- The Washington Times - Saturday, October 5, 2002

Washington Redskins coach Steve Spurrier yesterday all but named quarterback Danny Wuerffel as the starter for tomorrow's game at Tennessee, saving an official announcement for this morning as planned.

"I think everybody pretty much knows pretty close to who's going to play," Spurrier said, referring to heavy speculation that Wuerffel will start. "But we'll announce it tomorrow."

Rookie Patrick Ramsey, despite impressive progress since being elevated from the scout team 2½ weeks ago, apparently remains too prone to mistakes for the job right now.

"He looks like a rookie," Spurrier said. "But he's learning. He's coming around. He throws a lot of good ones, and then at times it's all a lot of stuff for him."

Spurrier indicated earlier this week that there's a good chance both quarterbacks might play, but yesterday he said, "We don't go into any game thinking that's going to happen. We try to stay flexible once the game starts. The starter will have an opportunity to go the distance."

Taking the emergency No.3 role will be Shane Matthews, the starter in Weeks 1-3. Matthews, the NFC Offensive Player of the Week in Week 1 and the conference's current No.7 passer with an 84.4 rating, was benched despite impressing teammates with fairly solid play and his ability to avoid sacks and take hits.

Injury update

Tight end Zeron Flemister will remain the starter even though veteran Walter Rasby has rebounded well from the sprained knee he suffered late in the preseason. Rasby should play, though.

"I'm going to be his relief pitcher," Rasby said with a laugh. "But I don't have a problem with that at all. I feel like when I'm ready to step into that role, I'll be given an opportunity to do that."

Offensive tackle Chris Samuels (thigh) and cornerback Fred Smoot (back) both returned to practice after missing much or all of Thursday's workout. Both expect to start tomorrow. Samuels seemed to make especially good progress, saying, "I don't think [Ill be limited] at all. I think I'll be 100 percent."

Defensive tackle Dan Wilkinson (wrist) did not participate in the contact portions of practice. He continues experimenting with different casts to find one that doesn't limit him too much or cause him excessive pain. He expects to start despite acknowledging that there's ligament and muscle damage to his hand.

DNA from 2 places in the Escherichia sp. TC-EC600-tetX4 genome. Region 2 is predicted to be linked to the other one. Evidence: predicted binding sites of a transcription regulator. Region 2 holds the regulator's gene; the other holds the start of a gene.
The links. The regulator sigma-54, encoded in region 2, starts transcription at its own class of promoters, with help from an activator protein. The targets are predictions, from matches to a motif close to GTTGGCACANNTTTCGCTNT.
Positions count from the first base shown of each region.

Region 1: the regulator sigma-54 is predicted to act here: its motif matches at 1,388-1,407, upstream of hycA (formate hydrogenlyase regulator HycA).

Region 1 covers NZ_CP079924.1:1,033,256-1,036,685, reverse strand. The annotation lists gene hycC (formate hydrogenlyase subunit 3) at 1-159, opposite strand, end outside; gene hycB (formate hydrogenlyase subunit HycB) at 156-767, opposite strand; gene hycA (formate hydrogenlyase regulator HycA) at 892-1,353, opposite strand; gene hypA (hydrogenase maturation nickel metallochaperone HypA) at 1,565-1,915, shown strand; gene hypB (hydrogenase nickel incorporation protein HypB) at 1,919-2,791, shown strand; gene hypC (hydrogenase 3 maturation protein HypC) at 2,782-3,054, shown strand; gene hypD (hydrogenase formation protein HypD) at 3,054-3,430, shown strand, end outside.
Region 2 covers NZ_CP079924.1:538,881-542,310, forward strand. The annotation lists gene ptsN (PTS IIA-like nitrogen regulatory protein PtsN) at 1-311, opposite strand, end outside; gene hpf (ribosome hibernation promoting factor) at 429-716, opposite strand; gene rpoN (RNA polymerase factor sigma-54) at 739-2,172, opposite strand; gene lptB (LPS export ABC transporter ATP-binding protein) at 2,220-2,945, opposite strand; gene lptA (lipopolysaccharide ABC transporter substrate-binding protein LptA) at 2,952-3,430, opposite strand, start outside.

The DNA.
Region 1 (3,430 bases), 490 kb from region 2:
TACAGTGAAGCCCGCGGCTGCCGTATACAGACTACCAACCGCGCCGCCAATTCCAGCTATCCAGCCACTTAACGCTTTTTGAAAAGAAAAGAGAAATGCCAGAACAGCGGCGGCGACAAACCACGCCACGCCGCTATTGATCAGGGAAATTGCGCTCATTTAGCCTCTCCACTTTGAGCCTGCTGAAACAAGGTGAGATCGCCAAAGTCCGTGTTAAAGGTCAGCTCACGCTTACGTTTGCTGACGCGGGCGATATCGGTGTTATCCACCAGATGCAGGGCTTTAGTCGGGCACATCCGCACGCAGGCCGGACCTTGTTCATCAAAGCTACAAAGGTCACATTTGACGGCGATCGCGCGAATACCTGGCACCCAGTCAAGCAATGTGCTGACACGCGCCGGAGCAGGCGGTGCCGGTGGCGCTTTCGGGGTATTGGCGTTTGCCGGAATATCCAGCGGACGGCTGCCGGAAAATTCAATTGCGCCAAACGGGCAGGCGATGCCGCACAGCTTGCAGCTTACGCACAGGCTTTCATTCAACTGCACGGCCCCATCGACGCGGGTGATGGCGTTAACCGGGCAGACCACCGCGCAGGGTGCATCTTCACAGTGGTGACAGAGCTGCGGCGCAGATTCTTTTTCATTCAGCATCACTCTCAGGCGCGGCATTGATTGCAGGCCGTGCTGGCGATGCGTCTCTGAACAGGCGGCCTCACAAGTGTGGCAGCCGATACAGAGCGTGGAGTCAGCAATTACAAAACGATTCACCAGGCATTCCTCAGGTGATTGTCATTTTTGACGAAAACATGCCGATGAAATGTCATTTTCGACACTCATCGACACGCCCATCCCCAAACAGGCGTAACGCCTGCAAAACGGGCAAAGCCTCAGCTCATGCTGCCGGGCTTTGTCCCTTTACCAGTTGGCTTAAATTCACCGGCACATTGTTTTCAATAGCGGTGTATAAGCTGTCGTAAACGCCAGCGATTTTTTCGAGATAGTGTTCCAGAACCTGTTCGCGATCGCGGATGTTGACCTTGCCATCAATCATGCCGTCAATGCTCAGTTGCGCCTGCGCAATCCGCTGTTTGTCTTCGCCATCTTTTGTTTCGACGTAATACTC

Linebacker Antonio Pierce (ankle) will be ready to play if necessary. Offensive lineman Kipp Vickers (knee) probably won't play but said, "There's always a chance."

Not so special teams

Washington's shoddy play the past two games has been blamed on the offense and defense, but the special teams also are struggling. The Redskins rank 28th covering punts (surrendering a 13.8-yard average return) and give opponents the third-best field position after kickoffs (averaging at the 31.9-yard line).

Special teams coach Mike Stock, whose kickoff coverage was the NFL's best last year, said there are a variety of reasons for the problems. But the biggest was the decision not to re-sign Michael Bates, a five-time Pro Bowl special teamer who led the Redskins with a career-high 24 tackles last year.

The loss of speedy Kato Serwanga to a season-ending knee injury in July exacerbated Bates' absence. With David Terrell focusing on his starting free safety duties, Bates and Serwanga have, in effect, been replaced as the flyers the wings on the punt coverage team by rookies Rashad Bauman and Andre Lott.

"We miss Michael and Kato a lot," Stock said. "The rookies are showing some flashes, but we're still trying to get them schooled."

On kickoffs, Washington is limiting opponents to a 19.9-yard average return, which isn't bad, but a number of short kicks, especially by Brett Conway and Wuerffel in the opener, helped lead to poor overall field position.

Done learning?

The results of an open date studying Marvin Lewis' defense should be on display tomorrow. After the Sept.22 loss at San Francisco, many Redskins defenders spoke of the scheme's complexity and admitted not being up to speed. The open date gave them two weeks to study and left them with no excuses if problems continue tomorrow.

"I feel like all that is out of the way," veteran safety Sam Shade said. "Everybody should know the scheme, should feel pretty confident in it. Not saying we're going to go out and play a perfect game on defense, have no mental errors and no assignment errors. That's not going to happen. But you want to limit that stuff."

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